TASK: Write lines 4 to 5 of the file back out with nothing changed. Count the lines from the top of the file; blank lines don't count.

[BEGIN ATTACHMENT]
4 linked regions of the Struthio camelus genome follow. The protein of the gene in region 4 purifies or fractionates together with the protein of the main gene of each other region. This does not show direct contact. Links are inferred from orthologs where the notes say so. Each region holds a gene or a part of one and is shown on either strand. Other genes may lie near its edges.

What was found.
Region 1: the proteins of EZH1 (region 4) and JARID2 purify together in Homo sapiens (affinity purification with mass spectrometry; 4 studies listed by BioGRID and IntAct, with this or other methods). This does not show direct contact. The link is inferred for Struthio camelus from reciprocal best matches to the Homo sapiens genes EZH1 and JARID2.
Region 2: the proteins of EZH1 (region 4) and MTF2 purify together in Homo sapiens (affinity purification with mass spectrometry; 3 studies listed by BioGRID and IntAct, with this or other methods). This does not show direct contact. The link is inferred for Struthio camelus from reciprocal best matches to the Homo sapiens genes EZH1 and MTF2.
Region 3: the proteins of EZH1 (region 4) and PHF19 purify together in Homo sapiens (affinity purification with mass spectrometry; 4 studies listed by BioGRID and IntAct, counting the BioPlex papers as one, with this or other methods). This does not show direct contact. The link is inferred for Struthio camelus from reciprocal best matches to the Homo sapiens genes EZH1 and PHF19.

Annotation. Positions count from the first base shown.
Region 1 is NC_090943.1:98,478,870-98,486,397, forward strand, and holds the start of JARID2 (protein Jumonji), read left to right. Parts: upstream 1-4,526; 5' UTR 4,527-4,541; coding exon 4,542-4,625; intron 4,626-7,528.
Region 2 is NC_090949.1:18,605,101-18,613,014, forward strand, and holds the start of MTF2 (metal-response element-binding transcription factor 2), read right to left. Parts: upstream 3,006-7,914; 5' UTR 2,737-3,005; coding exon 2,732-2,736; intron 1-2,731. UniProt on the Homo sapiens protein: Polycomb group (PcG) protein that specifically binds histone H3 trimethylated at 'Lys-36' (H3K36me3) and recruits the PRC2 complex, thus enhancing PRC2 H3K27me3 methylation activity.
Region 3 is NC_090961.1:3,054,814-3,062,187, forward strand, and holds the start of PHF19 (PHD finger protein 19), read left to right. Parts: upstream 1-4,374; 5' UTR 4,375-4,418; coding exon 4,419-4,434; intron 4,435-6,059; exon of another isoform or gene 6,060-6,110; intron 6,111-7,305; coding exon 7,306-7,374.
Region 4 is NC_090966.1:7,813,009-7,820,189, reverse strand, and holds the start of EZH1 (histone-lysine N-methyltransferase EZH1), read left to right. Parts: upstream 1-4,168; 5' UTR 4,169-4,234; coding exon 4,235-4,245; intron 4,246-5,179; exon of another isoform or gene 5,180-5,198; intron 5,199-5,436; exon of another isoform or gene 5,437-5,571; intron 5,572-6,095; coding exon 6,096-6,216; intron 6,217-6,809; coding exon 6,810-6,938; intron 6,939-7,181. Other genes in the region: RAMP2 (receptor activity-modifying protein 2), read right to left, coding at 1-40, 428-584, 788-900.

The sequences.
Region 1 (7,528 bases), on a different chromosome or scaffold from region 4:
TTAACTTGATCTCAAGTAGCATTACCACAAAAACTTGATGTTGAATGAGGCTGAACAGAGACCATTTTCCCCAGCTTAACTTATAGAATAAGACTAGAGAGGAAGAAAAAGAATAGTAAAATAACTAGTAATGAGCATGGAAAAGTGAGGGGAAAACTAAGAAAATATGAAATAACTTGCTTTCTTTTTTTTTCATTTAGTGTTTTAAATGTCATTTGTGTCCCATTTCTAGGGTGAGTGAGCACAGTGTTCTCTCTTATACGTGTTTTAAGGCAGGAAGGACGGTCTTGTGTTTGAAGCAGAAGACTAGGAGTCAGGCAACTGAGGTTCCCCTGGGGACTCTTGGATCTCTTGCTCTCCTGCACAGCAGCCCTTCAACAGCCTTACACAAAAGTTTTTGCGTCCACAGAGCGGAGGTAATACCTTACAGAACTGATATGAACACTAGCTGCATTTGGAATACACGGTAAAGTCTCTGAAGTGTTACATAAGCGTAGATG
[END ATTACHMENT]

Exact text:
Region 2: the proteins of EZH1 (region 4) and MTF2 purify together in Homo sapiens (affinity purification with mass spectrometry; 3 studies listed by BioGRID and IntAct, with this or other methods). This does not show direct contact. The link is inferred for Struthio camelus from reciprocal best matches to the Homo sapiens genes EZH1 and MTF2.
Region 3: the proteins of EZH1 (region 4) and PHF19 purify together in Homo sapiens (affinity purification with mass spectrometry; 4 studies listed by BioGRID and IntAct, counting the BioPlex papers as one, with this or other methods). This does not show direct contact. The link is inferred for Struthio camelus from reciprocal best matches to the Homo sapiens genes EZH1 and PHF19.